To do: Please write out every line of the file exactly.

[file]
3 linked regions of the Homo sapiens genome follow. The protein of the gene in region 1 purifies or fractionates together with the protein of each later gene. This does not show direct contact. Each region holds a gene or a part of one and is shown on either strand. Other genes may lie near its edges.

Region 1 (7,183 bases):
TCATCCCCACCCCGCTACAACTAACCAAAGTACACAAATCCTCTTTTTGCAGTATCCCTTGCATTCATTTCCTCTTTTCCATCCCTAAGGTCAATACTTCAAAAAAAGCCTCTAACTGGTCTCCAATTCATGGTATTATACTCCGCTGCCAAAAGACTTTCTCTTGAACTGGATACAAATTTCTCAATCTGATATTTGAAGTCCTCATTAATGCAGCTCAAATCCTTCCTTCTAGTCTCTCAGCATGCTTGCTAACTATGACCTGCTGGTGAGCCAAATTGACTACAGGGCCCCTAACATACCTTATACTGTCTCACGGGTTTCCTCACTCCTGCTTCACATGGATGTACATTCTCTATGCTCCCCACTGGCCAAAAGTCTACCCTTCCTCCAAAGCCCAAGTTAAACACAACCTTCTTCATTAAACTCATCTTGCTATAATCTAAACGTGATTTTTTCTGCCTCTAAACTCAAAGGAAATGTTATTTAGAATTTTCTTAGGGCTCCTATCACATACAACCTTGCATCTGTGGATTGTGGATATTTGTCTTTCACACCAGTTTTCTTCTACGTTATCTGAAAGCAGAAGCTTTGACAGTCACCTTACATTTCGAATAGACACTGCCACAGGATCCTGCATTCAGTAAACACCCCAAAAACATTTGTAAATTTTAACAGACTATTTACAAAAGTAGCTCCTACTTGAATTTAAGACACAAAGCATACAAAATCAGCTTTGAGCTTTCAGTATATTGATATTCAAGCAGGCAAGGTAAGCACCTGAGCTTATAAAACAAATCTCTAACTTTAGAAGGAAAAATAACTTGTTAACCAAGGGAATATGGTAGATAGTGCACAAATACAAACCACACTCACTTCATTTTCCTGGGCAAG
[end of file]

3 linked regions of the Homo sapiens genome follow. The protein of the gene in region 1 purifies or fractionates together with the protein of each later gene. This does not show direct contact. Each region holds a gene or a part of one and is shown on either strand. Other genes may lie near its edges.

Region 1 (7,183 bases):
TCATCCCCACCCCGCTACAACTAACCAAAGTACACAAATCCTCTTTTTGCAGTATCCCTTGCATTCATTTCCTCTTTTCCATCCCTAAGGTCAATACTTCAAAAAAAGCCTCTAACTGGTCTCCAATTCATGGTATTATACTCCGCTGCCAAAAGACTTTCTCTTGAACTGGATACAAATTTCTCAATCTGATATTTGAAGTCCTCATTAATGCAGCTCAAATCCTTCCTTCTAGTCTCTCAGCATGCTTGCTAACTATGACCTGCTGGTGAGCCAAATTGACTACAGGGCCCCTAACATACCTTATACTGTCTCACGGGTTTCCTCACTCCTGCTTCACATGGATGTACATTCTCTATGCTCCCCACTGGCCAAAAGTCTACCCTTCCTCCAAAGCCCAAGTTAAACACAACCTTCTTCATTAAACTCATCTTGCTATAATCTAAACGTGATTTTTTCTGCCTCTAAACTCAAAGGAAATGTTATTTAGAATTTTCTTAGGGCTCCTATCACATACAACCTTGCATCTGTGGATTGTGGATATTTGTCTTTCACACCAGTTTTCTTCTACGTTATCTGAAAGCAGAAGCTTTGACAGTCACCTTACATTTCGAATAGACACTGCCACAGGATCCTGCATTCAGTAAACACCCCAAAAACATTTGTAAATTTTAACAGACTATTTACAAAAGTAGCTCCTACTTGAATTTAAGACACAAAGCATACAAAATCAGCTTTGAGCTTTCAGTATATTGATATTCAAGCAGGCAAGGTAAGCACCTGAGCTTATAAAACAAATCTCTAACTTTAGAAGGAAAAATAACTTGTTAACCAAGGGAATATGGTAGATAGTGCACAAATACAAACCACACTCACTTCATTTTCCTGGGCAAG